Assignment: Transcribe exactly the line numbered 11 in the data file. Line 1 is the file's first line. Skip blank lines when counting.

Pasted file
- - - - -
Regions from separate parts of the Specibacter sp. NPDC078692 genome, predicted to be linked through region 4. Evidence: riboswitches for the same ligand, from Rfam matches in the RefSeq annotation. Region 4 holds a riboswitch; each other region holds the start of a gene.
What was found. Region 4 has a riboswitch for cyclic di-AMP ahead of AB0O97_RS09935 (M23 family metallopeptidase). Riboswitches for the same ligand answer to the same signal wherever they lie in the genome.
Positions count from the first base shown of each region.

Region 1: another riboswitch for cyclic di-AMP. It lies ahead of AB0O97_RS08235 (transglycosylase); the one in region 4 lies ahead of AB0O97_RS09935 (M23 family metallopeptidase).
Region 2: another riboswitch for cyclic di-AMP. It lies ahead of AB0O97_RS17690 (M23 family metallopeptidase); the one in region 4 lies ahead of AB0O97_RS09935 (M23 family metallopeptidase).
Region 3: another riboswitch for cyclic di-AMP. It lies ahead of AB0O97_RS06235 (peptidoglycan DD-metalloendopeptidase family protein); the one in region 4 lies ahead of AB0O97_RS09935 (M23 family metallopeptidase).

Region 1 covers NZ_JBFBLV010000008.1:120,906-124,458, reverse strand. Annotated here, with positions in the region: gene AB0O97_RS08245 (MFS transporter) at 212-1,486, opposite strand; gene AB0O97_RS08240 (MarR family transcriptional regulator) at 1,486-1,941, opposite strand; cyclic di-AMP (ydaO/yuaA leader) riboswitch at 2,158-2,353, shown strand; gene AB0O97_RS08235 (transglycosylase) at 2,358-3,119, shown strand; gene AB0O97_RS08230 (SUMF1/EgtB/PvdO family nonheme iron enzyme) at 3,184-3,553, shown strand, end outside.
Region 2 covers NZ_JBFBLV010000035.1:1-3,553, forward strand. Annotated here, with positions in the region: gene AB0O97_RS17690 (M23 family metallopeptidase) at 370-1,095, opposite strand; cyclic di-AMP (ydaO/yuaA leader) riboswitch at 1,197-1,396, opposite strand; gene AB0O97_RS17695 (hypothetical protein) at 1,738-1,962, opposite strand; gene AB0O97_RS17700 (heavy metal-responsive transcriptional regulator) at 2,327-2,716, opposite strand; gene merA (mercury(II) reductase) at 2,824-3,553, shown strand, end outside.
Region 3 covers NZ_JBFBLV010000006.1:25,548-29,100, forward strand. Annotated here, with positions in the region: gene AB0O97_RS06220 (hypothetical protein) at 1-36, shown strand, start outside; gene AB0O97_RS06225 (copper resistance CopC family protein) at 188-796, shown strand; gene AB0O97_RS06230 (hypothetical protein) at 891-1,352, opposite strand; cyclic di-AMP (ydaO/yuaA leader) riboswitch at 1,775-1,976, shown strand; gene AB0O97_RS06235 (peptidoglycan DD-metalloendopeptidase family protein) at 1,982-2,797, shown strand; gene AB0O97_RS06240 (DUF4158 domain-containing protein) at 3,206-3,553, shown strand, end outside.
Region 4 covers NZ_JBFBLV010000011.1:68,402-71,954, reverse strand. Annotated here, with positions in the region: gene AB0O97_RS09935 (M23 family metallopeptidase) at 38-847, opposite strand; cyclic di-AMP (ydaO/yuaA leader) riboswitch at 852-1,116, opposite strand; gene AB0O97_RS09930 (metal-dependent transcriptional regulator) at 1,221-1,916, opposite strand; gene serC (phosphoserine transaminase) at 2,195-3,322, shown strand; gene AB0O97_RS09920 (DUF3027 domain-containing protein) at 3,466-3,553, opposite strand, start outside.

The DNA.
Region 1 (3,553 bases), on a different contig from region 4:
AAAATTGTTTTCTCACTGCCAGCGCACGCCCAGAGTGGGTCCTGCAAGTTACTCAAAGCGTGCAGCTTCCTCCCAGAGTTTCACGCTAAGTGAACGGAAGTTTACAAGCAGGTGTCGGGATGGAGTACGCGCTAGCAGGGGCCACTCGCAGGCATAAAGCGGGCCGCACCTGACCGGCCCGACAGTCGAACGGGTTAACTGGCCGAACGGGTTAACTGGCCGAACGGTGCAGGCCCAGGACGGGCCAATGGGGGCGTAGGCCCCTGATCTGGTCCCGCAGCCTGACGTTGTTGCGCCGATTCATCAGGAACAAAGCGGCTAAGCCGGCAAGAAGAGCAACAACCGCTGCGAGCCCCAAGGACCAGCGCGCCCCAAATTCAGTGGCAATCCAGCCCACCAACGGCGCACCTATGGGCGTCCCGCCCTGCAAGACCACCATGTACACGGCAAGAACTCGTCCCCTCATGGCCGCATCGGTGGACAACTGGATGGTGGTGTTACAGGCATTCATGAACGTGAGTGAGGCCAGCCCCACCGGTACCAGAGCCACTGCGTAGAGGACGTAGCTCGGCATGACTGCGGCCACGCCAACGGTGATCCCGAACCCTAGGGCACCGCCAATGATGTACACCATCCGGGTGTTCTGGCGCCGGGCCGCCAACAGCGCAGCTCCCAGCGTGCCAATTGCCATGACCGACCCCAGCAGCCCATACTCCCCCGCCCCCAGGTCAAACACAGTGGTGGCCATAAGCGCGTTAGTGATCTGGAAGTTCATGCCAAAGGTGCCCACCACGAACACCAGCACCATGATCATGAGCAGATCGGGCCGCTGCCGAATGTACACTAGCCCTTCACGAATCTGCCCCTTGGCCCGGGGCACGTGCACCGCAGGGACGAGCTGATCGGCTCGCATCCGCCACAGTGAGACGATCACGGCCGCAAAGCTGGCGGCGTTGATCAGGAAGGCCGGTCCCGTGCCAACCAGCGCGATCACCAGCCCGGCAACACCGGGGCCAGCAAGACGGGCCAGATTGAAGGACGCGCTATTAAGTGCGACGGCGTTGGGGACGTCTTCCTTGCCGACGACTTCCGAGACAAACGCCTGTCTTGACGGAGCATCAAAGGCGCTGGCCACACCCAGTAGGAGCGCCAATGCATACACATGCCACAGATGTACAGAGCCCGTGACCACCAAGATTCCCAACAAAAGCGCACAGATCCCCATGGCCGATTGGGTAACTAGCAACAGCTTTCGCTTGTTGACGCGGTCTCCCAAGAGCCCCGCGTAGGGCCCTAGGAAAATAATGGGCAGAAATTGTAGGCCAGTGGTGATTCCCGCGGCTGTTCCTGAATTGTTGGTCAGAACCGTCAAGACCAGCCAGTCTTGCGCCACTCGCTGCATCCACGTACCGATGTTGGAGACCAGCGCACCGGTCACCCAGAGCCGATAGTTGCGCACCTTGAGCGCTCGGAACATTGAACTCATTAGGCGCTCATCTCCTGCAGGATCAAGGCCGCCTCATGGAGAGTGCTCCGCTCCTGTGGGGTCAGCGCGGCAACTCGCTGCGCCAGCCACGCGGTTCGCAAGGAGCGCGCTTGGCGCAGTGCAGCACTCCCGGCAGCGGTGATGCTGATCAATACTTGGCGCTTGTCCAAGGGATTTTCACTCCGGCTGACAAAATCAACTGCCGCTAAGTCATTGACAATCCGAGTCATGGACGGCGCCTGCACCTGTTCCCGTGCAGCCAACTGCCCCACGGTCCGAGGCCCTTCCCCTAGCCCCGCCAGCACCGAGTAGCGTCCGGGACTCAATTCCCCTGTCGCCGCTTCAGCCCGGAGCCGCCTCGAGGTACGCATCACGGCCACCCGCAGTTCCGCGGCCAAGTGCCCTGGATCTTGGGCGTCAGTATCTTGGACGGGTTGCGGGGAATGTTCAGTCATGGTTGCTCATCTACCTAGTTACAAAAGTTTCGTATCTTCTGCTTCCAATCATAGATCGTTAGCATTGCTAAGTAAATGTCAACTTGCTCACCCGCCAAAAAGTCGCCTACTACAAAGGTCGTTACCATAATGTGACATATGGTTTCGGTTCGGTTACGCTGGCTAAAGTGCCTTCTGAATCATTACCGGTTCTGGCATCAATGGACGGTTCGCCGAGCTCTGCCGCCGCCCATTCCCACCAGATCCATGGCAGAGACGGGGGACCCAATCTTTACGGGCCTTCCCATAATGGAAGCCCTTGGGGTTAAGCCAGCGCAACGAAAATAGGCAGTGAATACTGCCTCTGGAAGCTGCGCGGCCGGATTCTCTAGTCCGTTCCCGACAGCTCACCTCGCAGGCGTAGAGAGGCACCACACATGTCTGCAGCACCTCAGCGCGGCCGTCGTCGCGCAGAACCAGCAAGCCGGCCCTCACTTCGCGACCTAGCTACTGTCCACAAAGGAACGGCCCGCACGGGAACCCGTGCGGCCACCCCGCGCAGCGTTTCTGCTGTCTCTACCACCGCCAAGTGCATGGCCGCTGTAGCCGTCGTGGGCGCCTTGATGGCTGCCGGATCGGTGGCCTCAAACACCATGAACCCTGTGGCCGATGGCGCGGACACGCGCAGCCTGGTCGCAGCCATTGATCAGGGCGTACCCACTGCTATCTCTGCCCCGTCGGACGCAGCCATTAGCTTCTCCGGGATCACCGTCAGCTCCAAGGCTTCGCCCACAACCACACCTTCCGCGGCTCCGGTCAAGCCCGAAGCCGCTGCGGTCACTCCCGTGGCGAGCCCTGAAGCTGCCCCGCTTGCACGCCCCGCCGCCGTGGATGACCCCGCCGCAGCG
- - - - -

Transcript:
The DNA.